The opposition criticized the government of prime minister Hashim Thaci for not establishing control over the northern part of the country, where local Serbs oppose Kosovo independence and run their own institutions supported by Belgrade.
Serbia and Kosovo Serbs oppose independence declared by majority Albanians in 2008, which has been recognized by more than eighty countries, including the United States and 22 out of 27 members of the European Union.
The international community, which supervises Kosovo independence, has demanded that Belgrade should dismantle “parallel institutions” in the north and allow Pristina to establish control on the entire territory if Serbia wanted to proceed towards EU membership.
An opposition MP, Ardian Djini, told parliament the situation in the north was worse than four years ago and blamed the government for failing to “solve the problems” and to create a “normal situation”.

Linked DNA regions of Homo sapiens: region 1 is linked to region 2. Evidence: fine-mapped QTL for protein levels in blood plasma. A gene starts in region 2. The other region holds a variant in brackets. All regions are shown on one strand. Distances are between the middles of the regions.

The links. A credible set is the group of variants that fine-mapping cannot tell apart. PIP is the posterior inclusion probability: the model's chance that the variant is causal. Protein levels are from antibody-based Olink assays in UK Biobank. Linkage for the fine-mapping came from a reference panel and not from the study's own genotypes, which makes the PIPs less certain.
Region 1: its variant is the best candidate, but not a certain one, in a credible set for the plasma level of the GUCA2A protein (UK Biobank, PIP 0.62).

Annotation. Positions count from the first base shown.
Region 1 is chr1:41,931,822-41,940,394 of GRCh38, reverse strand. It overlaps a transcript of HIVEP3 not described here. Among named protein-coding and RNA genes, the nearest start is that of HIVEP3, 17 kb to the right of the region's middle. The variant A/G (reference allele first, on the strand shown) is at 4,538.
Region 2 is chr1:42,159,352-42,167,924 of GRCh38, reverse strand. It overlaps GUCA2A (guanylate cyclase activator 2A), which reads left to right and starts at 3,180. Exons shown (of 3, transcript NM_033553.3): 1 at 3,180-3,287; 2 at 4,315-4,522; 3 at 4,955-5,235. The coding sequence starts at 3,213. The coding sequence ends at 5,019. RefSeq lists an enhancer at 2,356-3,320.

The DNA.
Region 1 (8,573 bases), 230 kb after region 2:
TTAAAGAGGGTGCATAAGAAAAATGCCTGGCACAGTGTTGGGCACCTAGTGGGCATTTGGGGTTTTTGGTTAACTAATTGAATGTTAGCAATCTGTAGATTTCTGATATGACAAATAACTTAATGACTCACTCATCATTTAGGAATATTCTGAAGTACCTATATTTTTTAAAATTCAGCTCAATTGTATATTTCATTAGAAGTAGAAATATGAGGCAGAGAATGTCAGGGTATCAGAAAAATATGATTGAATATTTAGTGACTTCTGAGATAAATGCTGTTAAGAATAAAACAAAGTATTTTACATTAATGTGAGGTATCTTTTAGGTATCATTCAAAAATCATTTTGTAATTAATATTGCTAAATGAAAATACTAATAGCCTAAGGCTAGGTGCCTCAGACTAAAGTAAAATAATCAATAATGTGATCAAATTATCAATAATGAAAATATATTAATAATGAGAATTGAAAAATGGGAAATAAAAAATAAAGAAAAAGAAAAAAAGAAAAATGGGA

Defending government position, police minister Bajram Redzepi blamed tensions in the north on the “activities of Serb criminal groups”, but said the situation was under control thanks to Kosovo police, NATO forces (KFOR) and EU mission EULEX.
Meanwhile, several local television stations showed ethnic Albanian armed groups in civilian clothes allegedly moving in the area, which prompted immediate protests from Belgrade.
“The appearance of armed groups in the north is a result of Pristina’s intentions to put the north under its control by violent and unilateral acts,” Serbian minister for Kosovo Goran Bogdanovic told media.
KFOR spokesman Mark Stimmler told reporters "there were no signs of more or less armed (people) in Kosovo than usual". KFOR got no request to carry out an investigation, he added.